OpenJurist

199 F2d 333 Richardson v. United States

199 F.2d 333

RICHARDSON

v.

UNITED STATES.

No. 4483.

United States Court of Appeals Tenth Circuit.

October 8, 1952.

Clayton D. Knowles, Denver, Colo., for appellant.

Edwin Langley, U. S. Atty., Muskogee, Okl. (Roger K. Allen, Asst. U. S. Atty., Stilwell, Okl., on the brief), for the United States.

Before PHILLIPS, Chief Judge, and MURRAH and PICKETT, Circuit Judges.

PHILLIPS, Chief Judge.

1

This is an appeal from an order denying a motion to vacate a judgment and sentence.

2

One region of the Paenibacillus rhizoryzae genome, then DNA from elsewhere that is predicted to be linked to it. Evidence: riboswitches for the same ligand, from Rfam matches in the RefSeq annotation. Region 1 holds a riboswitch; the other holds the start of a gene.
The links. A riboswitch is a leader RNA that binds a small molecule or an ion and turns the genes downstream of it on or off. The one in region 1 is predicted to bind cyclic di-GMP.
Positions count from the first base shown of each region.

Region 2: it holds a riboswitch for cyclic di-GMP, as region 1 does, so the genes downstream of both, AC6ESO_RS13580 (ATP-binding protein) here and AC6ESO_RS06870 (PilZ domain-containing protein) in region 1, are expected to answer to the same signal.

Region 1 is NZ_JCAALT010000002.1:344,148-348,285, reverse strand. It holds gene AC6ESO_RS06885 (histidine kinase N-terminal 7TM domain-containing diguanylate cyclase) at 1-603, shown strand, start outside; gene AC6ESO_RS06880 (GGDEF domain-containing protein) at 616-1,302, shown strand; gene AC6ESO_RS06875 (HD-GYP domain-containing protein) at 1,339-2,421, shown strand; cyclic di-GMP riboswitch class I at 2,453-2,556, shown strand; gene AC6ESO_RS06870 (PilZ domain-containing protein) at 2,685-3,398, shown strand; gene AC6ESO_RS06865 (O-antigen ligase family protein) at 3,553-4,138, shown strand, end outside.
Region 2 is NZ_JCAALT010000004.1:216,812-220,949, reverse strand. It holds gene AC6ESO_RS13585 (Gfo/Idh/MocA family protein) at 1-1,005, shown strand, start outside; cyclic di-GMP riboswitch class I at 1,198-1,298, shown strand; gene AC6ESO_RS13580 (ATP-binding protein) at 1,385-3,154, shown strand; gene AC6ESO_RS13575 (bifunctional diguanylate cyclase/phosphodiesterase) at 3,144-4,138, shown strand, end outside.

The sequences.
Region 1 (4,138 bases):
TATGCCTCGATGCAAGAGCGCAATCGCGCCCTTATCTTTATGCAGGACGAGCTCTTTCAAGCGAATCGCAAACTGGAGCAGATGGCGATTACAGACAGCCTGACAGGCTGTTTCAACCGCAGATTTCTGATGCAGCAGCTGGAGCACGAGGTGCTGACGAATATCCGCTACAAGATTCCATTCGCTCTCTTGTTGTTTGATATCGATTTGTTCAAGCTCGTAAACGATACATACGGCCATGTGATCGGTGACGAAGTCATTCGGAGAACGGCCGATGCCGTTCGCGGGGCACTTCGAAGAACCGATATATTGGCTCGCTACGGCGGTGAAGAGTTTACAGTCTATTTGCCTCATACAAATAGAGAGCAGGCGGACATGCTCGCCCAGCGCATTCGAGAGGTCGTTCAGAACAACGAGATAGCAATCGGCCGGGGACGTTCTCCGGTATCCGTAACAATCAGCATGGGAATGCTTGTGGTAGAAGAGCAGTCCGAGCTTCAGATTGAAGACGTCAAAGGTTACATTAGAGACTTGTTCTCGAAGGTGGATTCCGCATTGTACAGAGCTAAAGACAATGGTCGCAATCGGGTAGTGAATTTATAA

An information containing two counts was filed against Richardson in the United States District Court for the Eastern District of Oklahoma. The first count charged Richardson with producing and engaging in the production of marihuana without having paid the special tax required by law. The second count charged Richardson with acquiring marihuana without having paid the transfer tax required by law. On October 19, 1951, Richardson was taken before the court. The United States Attorney advised the court that Richardson had signified his desire to waive indictment and plead to an information. The court carefully explained to Richardson his constitutional right to counsel to assist him and further advised him if he was unable to employ counsel, the court would appoint counsel to represent him. Richardson advised the court that he did not desire counsel. The court then fully advised Richardson of his constitutional right not to be prosecuted, except upon an indictment returned by a grand jury, and stated that a grand jury would convene on October 29, 1951. The court further advised him as to the difference in the procedure where a matter is submitted to a grand jury and where the defendant waives indictment by a grand jury and consents to be charged by information. Richardson unqualifiedly signified his desire to be charged by information. The court then made clear to Richardson the offenses with which he was to be charged and Richardson clearly indicated he understood the charges. Richardson then filed a written waiver in open court in which he waived indictment and consented to be charged by information. The information was then filed. The court explained to Richardson the effect of a plea of guilty and the effect of a plea of not guilty, and thereupon Richardson entered a plea of guilty to both counts of the information. The matter was continued for a presentence report and on October 29, 1951, Richardson was sentenced to the custody of the Attorney General for a period of four years on each count, the two sentences to run concurrently.